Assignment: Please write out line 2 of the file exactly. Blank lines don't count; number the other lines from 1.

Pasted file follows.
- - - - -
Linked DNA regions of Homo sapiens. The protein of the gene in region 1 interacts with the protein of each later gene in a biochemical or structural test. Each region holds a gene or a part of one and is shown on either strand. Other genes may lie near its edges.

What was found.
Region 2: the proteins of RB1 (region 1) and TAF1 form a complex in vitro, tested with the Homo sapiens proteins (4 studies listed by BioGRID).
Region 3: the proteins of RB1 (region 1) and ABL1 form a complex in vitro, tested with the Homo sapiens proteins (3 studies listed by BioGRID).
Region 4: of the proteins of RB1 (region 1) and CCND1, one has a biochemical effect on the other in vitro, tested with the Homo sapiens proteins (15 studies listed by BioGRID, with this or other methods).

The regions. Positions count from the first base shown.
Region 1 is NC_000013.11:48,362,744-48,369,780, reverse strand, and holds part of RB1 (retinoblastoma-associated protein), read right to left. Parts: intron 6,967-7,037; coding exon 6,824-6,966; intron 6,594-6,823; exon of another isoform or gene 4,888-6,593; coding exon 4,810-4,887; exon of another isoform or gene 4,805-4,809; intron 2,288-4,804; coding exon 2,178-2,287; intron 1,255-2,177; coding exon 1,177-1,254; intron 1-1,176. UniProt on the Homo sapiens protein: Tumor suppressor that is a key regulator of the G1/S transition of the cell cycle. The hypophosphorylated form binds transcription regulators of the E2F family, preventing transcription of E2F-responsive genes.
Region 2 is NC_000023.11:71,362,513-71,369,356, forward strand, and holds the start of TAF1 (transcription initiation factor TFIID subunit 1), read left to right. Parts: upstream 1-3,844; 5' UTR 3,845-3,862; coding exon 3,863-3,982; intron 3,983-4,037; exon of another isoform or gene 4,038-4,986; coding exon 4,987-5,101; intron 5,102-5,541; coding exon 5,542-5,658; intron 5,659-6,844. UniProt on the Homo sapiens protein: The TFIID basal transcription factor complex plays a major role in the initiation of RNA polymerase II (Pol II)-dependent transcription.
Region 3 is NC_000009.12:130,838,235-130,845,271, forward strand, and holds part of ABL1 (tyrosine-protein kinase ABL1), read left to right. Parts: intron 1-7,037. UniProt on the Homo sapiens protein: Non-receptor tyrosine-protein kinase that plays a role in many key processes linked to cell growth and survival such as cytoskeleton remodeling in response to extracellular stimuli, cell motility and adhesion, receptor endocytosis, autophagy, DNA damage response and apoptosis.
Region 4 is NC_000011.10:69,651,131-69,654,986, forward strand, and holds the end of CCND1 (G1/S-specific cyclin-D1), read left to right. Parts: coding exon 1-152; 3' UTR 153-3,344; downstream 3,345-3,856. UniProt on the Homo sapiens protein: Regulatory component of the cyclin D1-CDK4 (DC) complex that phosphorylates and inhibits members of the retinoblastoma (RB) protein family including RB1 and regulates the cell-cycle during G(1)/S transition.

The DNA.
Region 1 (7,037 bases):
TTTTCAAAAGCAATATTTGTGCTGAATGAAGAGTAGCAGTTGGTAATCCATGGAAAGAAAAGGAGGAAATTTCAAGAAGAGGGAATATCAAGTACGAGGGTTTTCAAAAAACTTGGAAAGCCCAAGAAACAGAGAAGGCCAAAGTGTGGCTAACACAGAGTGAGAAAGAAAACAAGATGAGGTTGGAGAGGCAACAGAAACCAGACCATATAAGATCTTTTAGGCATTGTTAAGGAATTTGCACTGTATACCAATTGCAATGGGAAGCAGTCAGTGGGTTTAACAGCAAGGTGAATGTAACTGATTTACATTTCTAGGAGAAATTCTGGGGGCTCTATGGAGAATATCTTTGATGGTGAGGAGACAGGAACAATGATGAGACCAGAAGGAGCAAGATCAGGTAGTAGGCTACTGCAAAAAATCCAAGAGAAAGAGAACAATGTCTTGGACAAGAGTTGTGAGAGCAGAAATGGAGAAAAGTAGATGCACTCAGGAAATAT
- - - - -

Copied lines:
What was found.